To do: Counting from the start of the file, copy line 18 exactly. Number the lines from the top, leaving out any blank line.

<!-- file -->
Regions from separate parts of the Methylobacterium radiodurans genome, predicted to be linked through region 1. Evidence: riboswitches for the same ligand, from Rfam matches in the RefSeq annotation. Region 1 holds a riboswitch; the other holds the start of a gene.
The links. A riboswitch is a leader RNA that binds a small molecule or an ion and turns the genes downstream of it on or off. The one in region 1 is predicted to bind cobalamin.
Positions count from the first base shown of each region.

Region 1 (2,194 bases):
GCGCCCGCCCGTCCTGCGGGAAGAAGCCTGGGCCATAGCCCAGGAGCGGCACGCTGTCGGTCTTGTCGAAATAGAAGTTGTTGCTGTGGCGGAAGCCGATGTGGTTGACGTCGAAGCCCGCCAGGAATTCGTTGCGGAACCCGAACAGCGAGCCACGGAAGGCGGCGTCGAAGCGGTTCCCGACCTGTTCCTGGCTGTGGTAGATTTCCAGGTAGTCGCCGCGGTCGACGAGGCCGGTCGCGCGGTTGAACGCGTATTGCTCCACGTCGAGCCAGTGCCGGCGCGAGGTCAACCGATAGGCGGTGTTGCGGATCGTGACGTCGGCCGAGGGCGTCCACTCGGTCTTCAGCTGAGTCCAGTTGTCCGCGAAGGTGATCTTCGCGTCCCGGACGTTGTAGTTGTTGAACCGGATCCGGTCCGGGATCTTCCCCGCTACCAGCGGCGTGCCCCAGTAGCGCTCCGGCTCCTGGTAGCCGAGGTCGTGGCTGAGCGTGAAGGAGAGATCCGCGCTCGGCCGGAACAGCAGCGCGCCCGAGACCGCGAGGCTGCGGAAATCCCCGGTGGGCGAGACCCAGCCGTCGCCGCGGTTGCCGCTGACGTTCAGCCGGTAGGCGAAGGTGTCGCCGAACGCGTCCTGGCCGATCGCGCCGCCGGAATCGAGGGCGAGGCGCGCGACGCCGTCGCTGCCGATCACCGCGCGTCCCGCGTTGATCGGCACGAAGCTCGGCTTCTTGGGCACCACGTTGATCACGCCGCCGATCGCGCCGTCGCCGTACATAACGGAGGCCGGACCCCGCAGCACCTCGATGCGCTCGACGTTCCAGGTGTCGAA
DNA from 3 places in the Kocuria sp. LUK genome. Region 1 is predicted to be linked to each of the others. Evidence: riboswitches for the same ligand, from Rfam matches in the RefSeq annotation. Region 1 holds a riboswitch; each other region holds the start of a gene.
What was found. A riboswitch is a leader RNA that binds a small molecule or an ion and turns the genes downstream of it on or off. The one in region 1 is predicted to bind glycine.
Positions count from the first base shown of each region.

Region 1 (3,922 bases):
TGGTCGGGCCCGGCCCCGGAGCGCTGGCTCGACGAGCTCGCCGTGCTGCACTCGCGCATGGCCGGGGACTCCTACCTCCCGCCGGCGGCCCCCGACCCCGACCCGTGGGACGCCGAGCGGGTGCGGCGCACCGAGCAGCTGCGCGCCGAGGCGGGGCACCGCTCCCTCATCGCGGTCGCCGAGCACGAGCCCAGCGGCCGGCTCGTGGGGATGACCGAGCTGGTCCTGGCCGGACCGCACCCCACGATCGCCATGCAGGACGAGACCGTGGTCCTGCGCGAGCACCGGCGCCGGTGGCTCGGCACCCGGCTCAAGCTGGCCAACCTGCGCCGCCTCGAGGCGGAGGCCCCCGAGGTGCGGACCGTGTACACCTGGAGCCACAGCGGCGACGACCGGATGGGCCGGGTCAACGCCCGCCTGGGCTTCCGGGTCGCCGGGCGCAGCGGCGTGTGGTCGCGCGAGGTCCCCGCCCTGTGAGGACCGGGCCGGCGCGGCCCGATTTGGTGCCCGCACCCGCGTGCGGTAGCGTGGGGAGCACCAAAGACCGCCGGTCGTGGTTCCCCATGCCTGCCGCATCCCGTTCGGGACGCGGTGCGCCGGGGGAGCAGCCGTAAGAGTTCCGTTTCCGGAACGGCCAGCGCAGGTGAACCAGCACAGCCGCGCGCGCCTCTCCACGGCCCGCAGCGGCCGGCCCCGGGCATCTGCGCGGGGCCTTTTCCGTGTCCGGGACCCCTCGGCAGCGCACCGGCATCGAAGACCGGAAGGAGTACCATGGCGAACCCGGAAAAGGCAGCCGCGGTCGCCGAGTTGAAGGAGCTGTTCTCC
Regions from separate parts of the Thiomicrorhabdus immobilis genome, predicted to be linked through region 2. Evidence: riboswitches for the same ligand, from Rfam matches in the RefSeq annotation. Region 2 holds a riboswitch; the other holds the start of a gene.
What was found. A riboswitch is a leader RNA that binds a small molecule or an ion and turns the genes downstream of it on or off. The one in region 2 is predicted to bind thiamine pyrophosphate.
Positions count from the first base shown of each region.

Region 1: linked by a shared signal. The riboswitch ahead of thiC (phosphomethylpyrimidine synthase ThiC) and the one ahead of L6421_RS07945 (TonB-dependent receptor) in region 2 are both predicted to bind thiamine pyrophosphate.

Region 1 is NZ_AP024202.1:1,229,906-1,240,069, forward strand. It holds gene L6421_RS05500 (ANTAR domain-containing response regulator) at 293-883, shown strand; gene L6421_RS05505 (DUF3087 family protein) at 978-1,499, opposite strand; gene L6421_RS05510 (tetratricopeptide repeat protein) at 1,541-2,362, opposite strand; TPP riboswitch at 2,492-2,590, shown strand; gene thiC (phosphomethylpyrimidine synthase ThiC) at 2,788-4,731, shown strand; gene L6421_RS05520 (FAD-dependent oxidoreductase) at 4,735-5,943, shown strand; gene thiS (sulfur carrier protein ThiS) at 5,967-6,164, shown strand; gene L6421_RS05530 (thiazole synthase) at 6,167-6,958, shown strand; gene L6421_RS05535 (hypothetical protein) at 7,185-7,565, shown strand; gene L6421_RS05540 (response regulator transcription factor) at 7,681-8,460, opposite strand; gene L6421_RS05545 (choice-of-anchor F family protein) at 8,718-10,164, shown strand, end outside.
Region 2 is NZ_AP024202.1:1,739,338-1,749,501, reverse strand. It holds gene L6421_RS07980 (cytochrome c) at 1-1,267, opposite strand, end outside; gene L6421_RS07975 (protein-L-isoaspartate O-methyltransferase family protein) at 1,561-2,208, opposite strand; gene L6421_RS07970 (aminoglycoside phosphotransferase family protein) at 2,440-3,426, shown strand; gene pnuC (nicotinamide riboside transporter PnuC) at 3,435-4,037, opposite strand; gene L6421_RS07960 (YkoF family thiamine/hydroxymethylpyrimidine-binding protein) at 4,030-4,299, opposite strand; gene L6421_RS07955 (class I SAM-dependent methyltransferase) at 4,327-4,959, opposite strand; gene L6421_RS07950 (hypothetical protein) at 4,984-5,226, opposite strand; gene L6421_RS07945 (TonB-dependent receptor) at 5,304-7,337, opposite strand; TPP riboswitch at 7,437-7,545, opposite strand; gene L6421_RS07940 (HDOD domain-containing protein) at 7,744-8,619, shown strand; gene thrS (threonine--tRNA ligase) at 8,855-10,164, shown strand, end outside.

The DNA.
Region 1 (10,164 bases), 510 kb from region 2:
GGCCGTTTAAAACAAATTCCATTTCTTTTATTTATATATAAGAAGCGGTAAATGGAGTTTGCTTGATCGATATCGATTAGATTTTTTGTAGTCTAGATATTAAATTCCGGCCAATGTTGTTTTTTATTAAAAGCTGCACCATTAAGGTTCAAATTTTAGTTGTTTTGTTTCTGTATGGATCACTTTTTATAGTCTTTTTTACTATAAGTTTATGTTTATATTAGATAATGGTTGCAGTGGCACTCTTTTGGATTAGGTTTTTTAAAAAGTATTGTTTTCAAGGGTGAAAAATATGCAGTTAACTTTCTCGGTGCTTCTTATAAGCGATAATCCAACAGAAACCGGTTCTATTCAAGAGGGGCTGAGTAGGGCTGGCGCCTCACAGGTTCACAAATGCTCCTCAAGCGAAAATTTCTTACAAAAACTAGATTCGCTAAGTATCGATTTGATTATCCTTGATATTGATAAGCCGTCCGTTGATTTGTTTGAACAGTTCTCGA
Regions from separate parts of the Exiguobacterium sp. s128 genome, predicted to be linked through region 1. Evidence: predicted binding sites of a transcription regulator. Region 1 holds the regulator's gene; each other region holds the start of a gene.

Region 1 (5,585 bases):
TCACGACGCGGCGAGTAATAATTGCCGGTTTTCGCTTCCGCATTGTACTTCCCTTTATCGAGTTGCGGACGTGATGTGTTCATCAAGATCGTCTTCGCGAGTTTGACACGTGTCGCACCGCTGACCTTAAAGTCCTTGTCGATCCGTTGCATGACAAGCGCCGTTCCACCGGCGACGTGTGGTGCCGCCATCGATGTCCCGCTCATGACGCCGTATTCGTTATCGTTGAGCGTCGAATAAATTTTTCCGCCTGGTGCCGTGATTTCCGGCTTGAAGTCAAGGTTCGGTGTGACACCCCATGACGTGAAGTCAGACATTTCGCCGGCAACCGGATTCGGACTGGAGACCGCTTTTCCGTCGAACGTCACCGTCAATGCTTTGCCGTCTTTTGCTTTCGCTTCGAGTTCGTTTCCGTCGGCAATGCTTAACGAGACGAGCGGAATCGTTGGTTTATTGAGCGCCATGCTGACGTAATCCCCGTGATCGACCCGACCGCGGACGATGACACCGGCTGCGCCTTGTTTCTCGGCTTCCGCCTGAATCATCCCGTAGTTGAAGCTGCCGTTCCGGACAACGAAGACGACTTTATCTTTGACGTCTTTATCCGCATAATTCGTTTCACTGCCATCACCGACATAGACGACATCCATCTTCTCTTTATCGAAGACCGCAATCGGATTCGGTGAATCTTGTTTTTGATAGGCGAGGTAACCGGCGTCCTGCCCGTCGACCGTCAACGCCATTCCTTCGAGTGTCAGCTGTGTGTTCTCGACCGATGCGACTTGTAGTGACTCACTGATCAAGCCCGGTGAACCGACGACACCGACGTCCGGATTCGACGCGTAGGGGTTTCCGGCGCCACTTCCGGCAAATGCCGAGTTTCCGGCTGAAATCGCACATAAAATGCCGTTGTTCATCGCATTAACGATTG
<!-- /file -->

Region 1 (10,164 bases), 510 kb from region 2: